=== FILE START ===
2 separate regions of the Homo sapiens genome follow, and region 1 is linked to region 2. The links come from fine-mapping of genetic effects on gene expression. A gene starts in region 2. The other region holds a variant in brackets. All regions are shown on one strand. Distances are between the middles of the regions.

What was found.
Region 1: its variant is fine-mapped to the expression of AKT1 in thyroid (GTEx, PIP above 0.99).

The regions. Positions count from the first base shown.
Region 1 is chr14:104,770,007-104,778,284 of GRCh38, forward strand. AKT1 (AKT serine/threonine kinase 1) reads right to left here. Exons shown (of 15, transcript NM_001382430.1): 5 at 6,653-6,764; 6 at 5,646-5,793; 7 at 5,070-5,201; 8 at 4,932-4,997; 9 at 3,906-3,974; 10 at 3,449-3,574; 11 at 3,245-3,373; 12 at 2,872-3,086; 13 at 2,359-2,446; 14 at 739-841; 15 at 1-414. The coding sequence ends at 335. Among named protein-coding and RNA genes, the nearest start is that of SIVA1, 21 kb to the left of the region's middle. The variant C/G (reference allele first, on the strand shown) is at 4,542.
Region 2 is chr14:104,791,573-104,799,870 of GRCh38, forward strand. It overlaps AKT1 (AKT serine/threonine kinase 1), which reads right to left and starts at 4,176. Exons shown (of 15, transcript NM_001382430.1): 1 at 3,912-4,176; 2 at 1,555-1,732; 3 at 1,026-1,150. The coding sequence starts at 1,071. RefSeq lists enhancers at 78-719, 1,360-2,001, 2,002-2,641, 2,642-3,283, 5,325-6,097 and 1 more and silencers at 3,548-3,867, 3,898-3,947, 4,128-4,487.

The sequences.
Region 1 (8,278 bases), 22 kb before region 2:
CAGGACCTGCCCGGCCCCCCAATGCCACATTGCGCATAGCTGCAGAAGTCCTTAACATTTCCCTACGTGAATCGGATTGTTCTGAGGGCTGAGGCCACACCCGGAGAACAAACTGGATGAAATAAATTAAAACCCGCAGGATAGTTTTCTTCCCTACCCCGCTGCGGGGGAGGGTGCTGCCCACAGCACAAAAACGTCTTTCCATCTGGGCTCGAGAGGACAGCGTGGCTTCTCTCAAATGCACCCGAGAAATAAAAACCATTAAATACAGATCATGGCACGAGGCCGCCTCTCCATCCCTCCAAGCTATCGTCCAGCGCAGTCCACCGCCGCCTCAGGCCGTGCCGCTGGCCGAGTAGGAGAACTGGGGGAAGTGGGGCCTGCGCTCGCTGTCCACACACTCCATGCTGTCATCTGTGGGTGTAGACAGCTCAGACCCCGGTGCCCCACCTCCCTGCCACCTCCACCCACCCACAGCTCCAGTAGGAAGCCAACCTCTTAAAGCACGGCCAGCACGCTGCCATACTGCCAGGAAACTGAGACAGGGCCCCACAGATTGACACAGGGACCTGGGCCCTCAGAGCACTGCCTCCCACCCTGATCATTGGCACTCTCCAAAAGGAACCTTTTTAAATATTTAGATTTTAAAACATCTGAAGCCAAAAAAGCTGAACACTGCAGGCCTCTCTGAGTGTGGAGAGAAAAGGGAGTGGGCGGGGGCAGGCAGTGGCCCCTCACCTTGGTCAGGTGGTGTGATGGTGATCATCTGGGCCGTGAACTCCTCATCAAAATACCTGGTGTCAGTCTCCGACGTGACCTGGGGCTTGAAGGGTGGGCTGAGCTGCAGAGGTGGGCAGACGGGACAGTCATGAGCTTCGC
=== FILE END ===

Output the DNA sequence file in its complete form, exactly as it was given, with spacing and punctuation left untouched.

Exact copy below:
2 separate regions of the Homo sapiens genome follow, and region 1 is linked to region 2. The links come from fine-mapping of genetic effects on gene expression. A gene starts in region 2. The other region holds a variant in brackets. All regions are shown on one strand. Distances are between the middles of the regions.

What was found.
Region 1: its variant is fine-mapped to the expression of AKT1 in thyroid (GTEx, PIP above 0.99).

The regions. Positions count from the first base shown.
Region 1 is chr14:104,770,007-104,778,284 of GRCh38, forward strand. AKT1 (AKT serine/threonine kinase 1) reads right to left here. Exons shown (of 15, transcript NM_001382430.1): 5 at 6,653-6,764; 6 at 5,646-5,793; 7 at 5,070-5,201; 8 at 4,932-4,997; 9 at 3,906-3,974; 10 at 3,449-3,574; 11 at 3,245-3,373; 12 at 2,872-3,086; 13 at 2,359-2,446; 14 at 739-841; 15 at 1-414. The coding sequence ends at 335. Among named protein-coding and RNA genes, the nearest start is that of SIVA1, 21 kb to the left of the region's middle. The variant C/G (reference allele first, on the strand shown) is at 4,542.
Region 2 is chr14:104,791,573-104,799,870 of GRCh38, forward strand. It overlaps AKT1 (AKT serine/threonine kinase 1), which reads right to left and starts at 4,176. Exons shown (of 15, transcript NM_001382430.1): 1 at 3,912-4,176; 2 at 1,555-1,732; 3 at 1,026-1,150. The coding sequence starts at 1,071. RefSeq lists enhancers at 78-719, 1,360-2,001, 2,002-2,641, 2,642-3,283, 5,325-6,097 and 1 more and silencers at 3,548-3,867, 3,898-3,947, 4,128-4,487.

The sequences.
Region 1 (8,278 bases), 22 kb before region 2:
CAGGACCTGCCCGGCCCCCCAATGCCACATTGCGCATAGCTGCAGAAGTCCTTAACATTTCCCTACGTGAATCGGATTGTTCTGAGGGCTGAGGCCACACCCGGAGAACAAACTGGATGAAATAAATTAAAACCCGCAGGATAGTTTTCTTCCCTACCCCGCTGCGGGGGAGGGTGCTGCCCACAGCACAAAAACGTCTTTCCATCTGGGCTCGAGAGGACAGCGTGGCTTCTCTCAAATGCACCCGAGAAATAAAAACCATTAAATACAGATCATGGCACGAGGCCGCCTCTCCATCCCTCCAAGCTATCGTCCAGCGCAGTCCACCGCCGCCTCAGGCCGTGCCGCTGGCCGAGTAGGAGAACTGGGGGAAGTGGGGCCTGCGCTCGCTGTCCACACACTCCATGCTGTCATCTGTGGGTGTAGACAGCTCAGACCCCGGTGCCCCACCTCCCTGCCACCTCCACCCACCCACAGCTCCAGTAGGAAGCCAACCTCTTAAAGCACGGCCAGCACGCTGCCATACTGCCAGGAAACTGAGACAGGGCCCCACAGATTGACACAGGGACCTGGGCCCTCAGAGCACTGCCTCCCACCCTGATCATTGGCACTCTCCAAAAGGAACCTTTTTAAATATTTAGATTTTAAAACATCTGAAGCCAAAAAAGCTGAACACTGCAGGCCTCTCTGAGTGTGGAGAGAAAAGGGAGTGGGCGGGGGCAGGCAGTGGCCCCTCACCTTGGTCAGGTGGTGTGATGGTGATCATCTGGGCCGTGAACTCCTCATCAAAATACCTGGTGTCAGTCTCCGACGTGACCTGGGGCTTGAAGGGTGGGCTGAGCTGCAGAGGTGGGCAGACGGGACAGTCATGAGCTTCGC